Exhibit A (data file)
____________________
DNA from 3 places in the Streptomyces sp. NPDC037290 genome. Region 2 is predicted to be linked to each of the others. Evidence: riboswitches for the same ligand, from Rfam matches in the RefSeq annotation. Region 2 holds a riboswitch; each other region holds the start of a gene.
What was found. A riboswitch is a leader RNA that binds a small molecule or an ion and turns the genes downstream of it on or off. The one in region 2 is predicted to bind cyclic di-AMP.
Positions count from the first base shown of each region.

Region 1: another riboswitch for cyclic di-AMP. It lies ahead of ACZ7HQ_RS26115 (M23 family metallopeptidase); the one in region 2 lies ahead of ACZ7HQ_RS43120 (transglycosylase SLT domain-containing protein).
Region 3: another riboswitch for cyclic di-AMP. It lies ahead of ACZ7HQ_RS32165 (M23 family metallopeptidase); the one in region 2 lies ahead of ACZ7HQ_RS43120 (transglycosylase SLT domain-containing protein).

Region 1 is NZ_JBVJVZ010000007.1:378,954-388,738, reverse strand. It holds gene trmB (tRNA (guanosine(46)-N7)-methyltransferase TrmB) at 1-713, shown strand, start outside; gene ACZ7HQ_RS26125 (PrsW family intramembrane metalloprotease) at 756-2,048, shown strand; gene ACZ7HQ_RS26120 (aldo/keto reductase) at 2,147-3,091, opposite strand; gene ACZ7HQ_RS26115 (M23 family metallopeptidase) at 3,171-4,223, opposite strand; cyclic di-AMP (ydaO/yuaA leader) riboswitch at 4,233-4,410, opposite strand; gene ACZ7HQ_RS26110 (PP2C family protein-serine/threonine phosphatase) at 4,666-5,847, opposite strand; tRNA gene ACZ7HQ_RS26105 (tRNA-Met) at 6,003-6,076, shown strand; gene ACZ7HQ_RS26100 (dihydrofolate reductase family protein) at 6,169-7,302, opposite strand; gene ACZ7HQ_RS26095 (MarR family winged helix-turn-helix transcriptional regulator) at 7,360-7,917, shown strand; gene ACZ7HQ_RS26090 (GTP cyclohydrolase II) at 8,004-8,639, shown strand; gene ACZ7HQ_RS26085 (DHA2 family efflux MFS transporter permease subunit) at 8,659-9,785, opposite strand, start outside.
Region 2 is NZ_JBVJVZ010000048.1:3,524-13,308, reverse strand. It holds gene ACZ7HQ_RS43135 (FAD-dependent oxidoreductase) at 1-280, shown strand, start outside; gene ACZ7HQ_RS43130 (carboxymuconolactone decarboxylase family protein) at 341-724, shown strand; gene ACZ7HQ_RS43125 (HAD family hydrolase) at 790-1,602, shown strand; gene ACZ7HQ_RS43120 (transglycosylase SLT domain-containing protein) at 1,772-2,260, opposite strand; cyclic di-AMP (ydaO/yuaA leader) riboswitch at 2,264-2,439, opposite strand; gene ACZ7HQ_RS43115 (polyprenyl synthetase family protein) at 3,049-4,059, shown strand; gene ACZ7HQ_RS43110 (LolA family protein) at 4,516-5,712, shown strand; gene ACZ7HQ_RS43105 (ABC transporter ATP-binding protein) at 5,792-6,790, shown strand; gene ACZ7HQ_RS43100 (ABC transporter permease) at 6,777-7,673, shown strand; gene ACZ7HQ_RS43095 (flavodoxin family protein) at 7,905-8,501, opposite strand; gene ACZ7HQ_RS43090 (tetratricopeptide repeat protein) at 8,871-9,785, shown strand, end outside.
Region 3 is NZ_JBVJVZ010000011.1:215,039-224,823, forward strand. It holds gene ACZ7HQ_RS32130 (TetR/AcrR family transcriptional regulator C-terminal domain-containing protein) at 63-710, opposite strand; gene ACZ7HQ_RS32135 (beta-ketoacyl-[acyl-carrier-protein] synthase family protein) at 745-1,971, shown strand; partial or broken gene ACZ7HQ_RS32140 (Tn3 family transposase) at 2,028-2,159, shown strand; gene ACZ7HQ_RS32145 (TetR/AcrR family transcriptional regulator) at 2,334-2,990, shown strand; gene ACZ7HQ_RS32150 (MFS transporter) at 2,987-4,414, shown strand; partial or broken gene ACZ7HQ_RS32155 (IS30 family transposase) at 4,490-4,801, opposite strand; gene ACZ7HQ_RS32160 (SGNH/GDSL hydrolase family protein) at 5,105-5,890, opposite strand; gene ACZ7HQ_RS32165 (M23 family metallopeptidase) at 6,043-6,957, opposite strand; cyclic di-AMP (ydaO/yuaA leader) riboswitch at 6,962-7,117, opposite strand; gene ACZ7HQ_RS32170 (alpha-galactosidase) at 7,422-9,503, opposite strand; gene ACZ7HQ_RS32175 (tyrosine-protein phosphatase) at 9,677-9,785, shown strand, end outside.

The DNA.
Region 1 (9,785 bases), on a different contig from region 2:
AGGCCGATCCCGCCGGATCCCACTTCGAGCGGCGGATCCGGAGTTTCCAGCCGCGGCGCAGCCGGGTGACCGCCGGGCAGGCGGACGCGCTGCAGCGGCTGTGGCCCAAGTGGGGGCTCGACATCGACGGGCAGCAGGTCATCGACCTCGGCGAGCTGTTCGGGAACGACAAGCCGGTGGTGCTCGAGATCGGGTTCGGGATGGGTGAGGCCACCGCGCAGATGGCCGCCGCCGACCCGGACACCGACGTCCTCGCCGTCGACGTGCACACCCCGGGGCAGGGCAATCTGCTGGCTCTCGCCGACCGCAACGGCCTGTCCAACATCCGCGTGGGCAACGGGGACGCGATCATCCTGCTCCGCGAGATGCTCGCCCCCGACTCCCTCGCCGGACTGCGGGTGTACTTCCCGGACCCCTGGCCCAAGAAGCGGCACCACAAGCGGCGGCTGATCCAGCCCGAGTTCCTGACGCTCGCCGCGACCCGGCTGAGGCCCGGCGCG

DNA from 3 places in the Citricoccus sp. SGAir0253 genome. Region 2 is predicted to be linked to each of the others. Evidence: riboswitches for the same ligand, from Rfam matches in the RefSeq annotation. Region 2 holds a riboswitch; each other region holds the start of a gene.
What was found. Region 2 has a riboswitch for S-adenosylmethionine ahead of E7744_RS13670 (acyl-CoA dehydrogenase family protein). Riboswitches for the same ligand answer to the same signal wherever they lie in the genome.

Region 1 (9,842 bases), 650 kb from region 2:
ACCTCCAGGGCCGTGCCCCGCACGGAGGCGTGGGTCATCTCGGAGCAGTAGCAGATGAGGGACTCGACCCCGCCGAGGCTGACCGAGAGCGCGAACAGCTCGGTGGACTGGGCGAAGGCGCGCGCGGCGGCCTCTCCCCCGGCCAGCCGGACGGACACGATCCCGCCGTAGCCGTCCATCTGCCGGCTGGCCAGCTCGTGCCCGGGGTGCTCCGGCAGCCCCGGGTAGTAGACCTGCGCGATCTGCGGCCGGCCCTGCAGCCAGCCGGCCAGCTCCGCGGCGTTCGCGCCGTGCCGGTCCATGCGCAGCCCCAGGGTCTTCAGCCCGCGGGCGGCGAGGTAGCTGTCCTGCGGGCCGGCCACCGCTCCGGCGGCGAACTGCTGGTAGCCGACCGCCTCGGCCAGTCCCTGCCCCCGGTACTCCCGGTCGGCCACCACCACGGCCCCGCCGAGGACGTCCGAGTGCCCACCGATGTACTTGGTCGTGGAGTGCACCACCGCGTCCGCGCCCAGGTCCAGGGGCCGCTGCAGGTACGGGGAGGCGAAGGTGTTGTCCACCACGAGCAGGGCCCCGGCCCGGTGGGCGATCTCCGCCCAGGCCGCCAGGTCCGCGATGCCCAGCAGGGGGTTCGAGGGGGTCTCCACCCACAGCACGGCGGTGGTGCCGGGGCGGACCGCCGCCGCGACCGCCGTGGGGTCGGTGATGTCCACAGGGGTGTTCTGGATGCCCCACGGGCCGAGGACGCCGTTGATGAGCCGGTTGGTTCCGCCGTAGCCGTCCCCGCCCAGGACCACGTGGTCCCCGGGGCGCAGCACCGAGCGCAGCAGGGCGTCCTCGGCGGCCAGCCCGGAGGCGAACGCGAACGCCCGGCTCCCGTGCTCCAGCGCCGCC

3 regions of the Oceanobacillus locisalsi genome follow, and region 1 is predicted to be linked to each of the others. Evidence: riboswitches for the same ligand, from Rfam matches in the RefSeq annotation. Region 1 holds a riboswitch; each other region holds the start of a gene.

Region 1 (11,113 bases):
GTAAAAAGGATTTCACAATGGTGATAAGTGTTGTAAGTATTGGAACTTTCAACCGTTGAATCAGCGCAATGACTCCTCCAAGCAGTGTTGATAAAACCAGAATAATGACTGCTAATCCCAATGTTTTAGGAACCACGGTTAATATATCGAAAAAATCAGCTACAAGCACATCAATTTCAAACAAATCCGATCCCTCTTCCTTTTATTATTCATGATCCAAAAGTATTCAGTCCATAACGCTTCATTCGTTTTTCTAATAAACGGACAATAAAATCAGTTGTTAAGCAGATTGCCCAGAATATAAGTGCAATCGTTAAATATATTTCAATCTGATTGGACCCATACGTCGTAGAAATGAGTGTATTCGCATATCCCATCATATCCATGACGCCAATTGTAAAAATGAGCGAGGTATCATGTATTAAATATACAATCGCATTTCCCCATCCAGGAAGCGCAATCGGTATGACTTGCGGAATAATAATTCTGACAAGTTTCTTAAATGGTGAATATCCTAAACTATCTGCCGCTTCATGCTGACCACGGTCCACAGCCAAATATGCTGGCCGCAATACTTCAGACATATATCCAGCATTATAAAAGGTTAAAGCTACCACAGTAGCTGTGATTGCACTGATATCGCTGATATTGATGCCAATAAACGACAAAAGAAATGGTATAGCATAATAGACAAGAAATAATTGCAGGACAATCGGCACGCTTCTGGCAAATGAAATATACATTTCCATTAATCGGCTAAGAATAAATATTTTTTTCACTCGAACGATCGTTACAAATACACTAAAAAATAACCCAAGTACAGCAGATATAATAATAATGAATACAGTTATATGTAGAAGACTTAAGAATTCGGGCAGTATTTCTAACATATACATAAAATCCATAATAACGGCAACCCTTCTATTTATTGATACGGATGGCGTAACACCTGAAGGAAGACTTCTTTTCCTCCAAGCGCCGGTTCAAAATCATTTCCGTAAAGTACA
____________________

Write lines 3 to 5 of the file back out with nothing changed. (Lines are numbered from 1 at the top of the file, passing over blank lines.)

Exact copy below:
Positions count from the first base shown of each region.

Region 1: another riboswitch for cyclic di-AMP. It lies ahead of ACZ7HQ_RS26115 (M23 family metallopeptidase); the one in region 2 lies ahead of ACZ7HQ_RS43120 (transglycosylase SLT domain-containing protein).
Region 3: another riboswitch for cyclic di-AMP. It lies ahead of ACZ7HQ_RS32165 (M23 family metallopeptidase); the one in region 2 lies ahead of ACZ7HQ_RS43120 (transglycosylase SLT domain-containing protein).